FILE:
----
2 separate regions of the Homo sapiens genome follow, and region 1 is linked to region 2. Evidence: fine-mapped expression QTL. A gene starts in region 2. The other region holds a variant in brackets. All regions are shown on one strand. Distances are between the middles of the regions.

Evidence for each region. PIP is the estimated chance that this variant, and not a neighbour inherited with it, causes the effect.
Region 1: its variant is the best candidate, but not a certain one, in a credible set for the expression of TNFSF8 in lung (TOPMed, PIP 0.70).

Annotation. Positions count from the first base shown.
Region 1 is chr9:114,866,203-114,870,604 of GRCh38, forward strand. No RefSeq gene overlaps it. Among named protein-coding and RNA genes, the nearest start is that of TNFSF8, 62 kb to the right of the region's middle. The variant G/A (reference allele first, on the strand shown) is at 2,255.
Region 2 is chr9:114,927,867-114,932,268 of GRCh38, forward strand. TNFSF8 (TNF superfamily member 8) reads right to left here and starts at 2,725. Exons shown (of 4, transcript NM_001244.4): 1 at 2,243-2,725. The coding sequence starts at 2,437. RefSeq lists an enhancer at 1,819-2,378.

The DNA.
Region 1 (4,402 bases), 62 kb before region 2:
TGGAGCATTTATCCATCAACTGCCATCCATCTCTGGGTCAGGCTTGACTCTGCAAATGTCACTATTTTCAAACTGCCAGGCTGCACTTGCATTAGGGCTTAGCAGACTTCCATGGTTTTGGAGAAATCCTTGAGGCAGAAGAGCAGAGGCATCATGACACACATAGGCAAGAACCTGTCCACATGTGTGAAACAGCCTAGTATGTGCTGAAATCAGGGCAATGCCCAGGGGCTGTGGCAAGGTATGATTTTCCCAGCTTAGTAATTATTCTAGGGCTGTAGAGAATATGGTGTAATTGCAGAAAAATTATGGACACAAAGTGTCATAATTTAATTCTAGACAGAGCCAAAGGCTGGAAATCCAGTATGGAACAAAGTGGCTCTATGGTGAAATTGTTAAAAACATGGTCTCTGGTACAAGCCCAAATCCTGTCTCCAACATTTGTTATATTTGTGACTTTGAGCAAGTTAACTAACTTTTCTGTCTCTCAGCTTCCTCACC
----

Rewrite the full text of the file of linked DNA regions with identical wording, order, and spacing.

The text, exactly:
2 separate regions of the Homo sapiens genome follow, and region 1 is linked to region 2. Evidence: fine-mapped expression QTL. A gene starts in region 2. The other region holds a variant in brackets. All regions are shown on one strand. Distances are between the middles of the regions.

Evidence for each region. PIP is the estimated chance that this variant, and not a neighbour inherited with it, causes the effect.
Region 1: its variant is the best candidate, but not a certain one, in a credible set for the expression of TNFSF8 in lung (TOPMed, PIP 0.70).

Annotation. Positions count from the first base shown.
Region 1 is chr9:114,866,203-114,870,604 of GRCh38, forward strand. No RefSeq gene overlaps it. Among named protein-coding and RNA genes, the nearest start is that of TNFSF8, 62 kb to the right of the region's middle. The variant G/A (reference allele first, on the strand shown) is at 2,255.
Region 2 is chr9:114,927,867-114,932,268 of GRCh38, forward strand. TNFSF8 (TNF superfamily member 8) reads right to left here and starts at 2,725. Exons shown (of 4, transcript NM_001244.4): 1 at 2,243-2,725. The coding sequence starts at 2,437. RefSeq lists an enhancer at 1,819-2,378.

The DNA.
Region 1 (4,402 bases), 62 kb before region 2:
TGGAGCATTTATCCATCAACTGCCATCCATCTCTGGGTCAGGCTTGACTCTGCAAATGTCACTATTTTCAAACTGCCAGGCTGCACTTGCATTAGGGCTTAGCAGACTTCCATGGTTTTGGAGAAATCCTTGAGGCAGAAGAGCAGAGGCATCATGACACACATAGGCAAGAACCTGTCCACATGTGTGAAACAGCCTAGTATGTGCTGAAATCAGGGCAATGCCCAGGGGCTGTGGCAAGGTATGATTTTCCCAGCTTAGTAATTATTCTAGGGCTGTAGAGAATATGGTGTAATTGCAGAAAAATTATGGACACAAAGTGTCATAATTTAATTCTAGACAGAGCCAAAGGCTGGAAATCCAGTATGGAACAAAGTGGCTCTATGGTGAAATTGTTAAAAACATGGTCTCTGGTACAAGCCCAAATCCTGTCTCCAACATTTGTTATATTTGTGACTTTGAGCAAGTTAACTAACTTTTCTGTCTCTCAGCTTCCTCACC